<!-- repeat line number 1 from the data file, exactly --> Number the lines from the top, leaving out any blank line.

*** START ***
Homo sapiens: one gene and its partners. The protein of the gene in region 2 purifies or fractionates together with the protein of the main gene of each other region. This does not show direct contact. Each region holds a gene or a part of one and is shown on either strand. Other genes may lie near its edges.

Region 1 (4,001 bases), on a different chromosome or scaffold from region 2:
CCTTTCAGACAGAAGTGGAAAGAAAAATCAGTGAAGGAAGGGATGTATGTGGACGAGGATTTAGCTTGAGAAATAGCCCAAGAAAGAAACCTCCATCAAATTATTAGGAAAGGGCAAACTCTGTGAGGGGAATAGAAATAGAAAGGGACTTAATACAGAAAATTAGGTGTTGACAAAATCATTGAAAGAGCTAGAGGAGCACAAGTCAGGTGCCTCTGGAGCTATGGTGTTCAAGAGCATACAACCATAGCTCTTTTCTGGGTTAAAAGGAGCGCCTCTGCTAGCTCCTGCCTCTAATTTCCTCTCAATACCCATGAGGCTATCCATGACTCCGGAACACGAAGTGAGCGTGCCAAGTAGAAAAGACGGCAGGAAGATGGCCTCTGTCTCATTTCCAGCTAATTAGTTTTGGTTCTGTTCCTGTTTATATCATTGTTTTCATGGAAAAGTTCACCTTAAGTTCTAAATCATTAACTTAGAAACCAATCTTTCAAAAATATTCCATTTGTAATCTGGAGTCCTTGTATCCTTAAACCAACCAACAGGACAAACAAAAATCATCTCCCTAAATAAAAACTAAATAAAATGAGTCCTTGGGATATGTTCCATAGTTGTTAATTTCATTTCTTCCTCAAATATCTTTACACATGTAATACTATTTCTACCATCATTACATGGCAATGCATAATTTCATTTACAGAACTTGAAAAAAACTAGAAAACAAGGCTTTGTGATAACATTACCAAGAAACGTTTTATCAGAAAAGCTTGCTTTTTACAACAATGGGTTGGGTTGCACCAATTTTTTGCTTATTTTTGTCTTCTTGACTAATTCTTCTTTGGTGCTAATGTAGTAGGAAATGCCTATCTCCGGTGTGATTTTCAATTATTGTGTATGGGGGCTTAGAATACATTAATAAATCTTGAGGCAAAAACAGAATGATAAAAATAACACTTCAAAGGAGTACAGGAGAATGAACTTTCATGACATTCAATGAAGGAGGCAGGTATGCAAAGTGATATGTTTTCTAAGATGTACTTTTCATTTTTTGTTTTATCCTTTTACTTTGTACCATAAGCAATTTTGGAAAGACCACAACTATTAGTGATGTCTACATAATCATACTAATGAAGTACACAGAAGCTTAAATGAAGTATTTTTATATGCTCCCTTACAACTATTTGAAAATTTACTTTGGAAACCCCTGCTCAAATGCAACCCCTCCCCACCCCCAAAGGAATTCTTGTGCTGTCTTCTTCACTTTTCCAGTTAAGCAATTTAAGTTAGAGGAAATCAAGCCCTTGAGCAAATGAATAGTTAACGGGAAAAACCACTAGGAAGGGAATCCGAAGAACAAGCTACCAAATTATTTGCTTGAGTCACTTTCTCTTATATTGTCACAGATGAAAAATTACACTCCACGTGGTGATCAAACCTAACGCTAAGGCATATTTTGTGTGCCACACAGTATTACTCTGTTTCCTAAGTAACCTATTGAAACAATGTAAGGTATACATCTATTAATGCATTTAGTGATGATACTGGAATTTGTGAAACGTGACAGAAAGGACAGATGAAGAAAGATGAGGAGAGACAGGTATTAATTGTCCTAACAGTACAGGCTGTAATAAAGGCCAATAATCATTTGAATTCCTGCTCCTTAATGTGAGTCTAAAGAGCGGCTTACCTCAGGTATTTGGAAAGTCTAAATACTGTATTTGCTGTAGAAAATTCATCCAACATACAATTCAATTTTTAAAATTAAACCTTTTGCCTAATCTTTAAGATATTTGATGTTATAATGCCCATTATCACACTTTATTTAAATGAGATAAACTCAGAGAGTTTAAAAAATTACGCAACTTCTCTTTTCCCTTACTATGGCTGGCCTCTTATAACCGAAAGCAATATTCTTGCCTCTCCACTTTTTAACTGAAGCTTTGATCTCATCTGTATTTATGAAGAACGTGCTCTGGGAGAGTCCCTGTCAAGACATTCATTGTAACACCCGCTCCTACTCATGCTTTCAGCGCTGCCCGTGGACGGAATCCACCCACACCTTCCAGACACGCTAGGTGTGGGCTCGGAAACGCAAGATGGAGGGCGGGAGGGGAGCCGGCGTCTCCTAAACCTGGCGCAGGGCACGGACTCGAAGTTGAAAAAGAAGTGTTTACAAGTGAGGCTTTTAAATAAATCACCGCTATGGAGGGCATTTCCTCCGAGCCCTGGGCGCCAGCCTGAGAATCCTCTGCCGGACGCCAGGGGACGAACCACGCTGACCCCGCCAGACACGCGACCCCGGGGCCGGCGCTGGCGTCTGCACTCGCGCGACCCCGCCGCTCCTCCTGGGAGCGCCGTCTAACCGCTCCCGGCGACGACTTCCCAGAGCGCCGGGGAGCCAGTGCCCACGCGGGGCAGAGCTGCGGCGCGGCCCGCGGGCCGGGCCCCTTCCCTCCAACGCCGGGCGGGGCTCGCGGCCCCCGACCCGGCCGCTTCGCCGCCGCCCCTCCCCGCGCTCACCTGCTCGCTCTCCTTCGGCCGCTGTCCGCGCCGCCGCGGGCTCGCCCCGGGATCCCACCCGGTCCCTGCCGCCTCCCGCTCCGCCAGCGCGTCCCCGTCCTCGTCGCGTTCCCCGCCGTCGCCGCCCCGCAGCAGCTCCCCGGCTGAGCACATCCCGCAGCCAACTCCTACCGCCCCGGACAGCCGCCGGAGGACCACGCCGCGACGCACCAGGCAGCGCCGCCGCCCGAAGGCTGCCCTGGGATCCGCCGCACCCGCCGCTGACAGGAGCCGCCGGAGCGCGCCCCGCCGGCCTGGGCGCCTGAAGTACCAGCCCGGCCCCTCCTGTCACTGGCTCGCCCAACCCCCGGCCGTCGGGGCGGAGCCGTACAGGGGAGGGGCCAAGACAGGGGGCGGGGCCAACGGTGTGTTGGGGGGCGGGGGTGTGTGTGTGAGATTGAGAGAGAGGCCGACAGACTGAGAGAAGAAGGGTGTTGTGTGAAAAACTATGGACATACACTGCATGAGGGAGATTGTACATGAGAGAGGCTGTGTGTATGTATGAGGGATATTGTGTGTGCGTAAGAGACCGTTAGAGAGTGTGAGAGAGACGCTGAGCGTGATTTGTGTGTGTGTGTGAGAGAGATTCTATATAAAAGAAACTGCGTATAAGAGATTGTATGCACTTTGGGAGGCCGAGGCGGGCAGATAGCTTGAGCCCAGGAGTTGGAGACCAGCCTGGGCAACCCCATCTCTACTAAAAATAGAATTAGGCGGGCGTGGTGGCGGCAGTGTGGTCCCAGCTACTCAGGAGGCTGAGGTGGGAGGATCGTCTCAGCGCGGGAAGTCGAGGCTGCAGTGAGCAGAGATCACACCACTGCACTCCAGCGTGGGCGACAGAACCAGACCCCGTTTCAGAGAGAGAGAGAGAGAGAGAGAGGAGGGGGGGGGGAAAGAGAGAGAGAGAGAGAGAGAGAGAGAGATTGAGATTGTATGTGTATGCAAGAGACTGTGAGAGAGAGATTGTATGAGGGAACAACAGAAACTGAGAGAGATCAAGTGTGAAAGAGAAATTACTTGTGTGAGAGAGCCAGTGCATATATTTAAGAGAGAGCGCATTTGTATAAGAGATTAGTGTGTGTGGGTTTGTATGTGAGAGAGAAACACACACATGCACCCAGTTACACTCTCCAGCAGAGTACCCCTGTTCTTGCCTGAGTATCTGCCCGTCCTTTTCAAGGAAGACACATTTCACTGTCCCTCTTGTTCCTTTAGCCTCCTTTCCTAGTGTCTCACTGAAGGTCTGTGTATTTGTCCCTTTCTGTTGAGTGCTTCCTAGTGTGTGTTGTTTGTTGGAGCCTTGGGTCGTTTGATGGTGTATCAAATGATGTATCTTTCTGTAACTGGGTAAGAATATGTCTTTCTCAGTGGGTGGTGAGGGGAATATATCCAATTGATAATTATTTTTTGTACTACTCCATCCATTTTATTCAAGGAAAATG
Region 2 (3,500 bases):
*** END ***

Homo sapiens: one gene and its partners. The protein of the gene in region 2 purifies or fractionates together with the protein of the main gene of each other region. This does not show direct contact. Each region holds a gene or a part of one and is shown on either strand. Other genes may lie near its edges.